We saw in Chapter 4 (Box 4.1) that the large clubmosses produced two types of spores, large and small. The large ones developed ova-containing structures in which the ova were fertilized by spermatozoids released nearby from the microspores. The mobile spermatozoids required water from the environment in order to be able to ‘swim’ to the ova. From these primitive beginnings plants slowly developed a system of reproduction that would be entirely independent of the need for environmental water. On land the latter would not always be available at just the right time.
We do not always have the fossil evidence for all of the stages of the system but because a sufficient number of the types of primitive land plants succeeded in surviving to the present day, we can study their reproductive systems. We can arrange Cycas, Ginkgo and Pinus in a sequence which shows us how the stages probably went in fossil seed-plants. An introduction to this concept was given in Chapter 3 (Box 3.1). First of all there developed a place on the ovule, as the immature seed is called, where microspores could enter. This place is known as the micropyle which means ‘a small gate’. Once through the micropyle the microspores can remain, largely sheltered from the environment, in a cavity called the pollen chamber. Henceforth in this account we will use the term ‘pollen’ instead of microspore.
The entrapment of pollen at the micropyle is facilitated by a ‘pollination drop’ exuded through it by the ovule. Immediately we see here the production of fluid by the parent plant making it independent of environmental water. What happened next differs somewhat between Cycas and Ginkgo on the one hand and Pinus on the other. In the case of the first two plants a tubular outgrowth, the pollen tube, emerges from the pollen grain and grows towards the archegonium containing the ovum. It then releases two mobile spermatozoids which ‘swim’ towards the ovum and one fertilizes it. Pinus however appears to have evolved rather further than the other two plants and its pollen tube merely releases immobile nuclei in such a way that one of them can fertilize the ovum. Here the last remaining semblance of ‘fertilization in water’ is discarded so that the only thing remaining is the essential act of two nuclei fusing, one male and one female. After fertilization an embryo develops and the ovule matures into a seed ready for dispersal from the parent plant.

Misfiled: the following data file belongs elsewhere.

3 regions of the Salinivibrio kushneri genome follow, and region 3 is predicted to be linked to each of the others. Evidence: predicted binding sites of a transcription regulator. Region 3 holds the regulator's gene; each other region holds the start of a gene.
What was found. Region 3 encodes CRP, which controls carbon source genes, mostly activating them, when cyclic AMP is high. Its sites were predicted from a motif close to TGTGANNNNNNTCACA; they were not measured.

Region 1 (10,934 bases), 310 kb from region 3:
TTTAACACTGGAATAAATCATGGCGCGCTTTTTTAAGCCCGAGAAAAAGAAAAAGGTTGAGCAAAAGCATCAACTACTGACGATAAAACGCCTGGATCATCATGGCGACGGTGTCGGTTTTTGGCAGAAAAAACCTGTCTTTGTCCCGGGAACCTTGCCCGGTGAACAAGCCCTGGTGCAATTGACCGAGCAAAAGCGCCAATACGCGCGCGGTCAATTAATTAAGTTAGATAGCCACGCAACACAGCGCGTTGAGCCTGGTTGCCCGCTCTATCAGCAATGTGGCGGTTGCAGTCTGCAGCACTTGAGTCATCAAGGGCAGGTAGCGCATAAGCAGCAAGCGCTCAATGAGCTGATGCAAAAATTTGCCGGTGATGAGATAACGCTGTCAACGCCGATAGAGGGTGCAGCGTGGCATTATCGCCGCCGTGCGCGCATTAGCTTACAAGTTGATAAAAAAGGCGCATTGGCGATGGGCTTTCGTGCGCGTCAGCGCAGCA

As has already been mentioned, the angiosperms, the flowering plants, developed a special container, the carpel, for their developing ovules. Although this undoubtedly proved to be very successful in protecting the young ovules, at the same time it erected a barrier between them and the pollen grains. This problem was overcome by the development on the carpel of a special landing place for the pollen grains so that they could then grow pollen tubes long enough to reach the ovules inside. This rather moist, sticky place on the carpel is known as the stigma and it is joined to the carpel by a stalk called the style. In the case of crocuses, it may be up to a few inches long but in most plants it is usually much shorter. We shall soon be meeting up with the first angiosperms in the next chapter.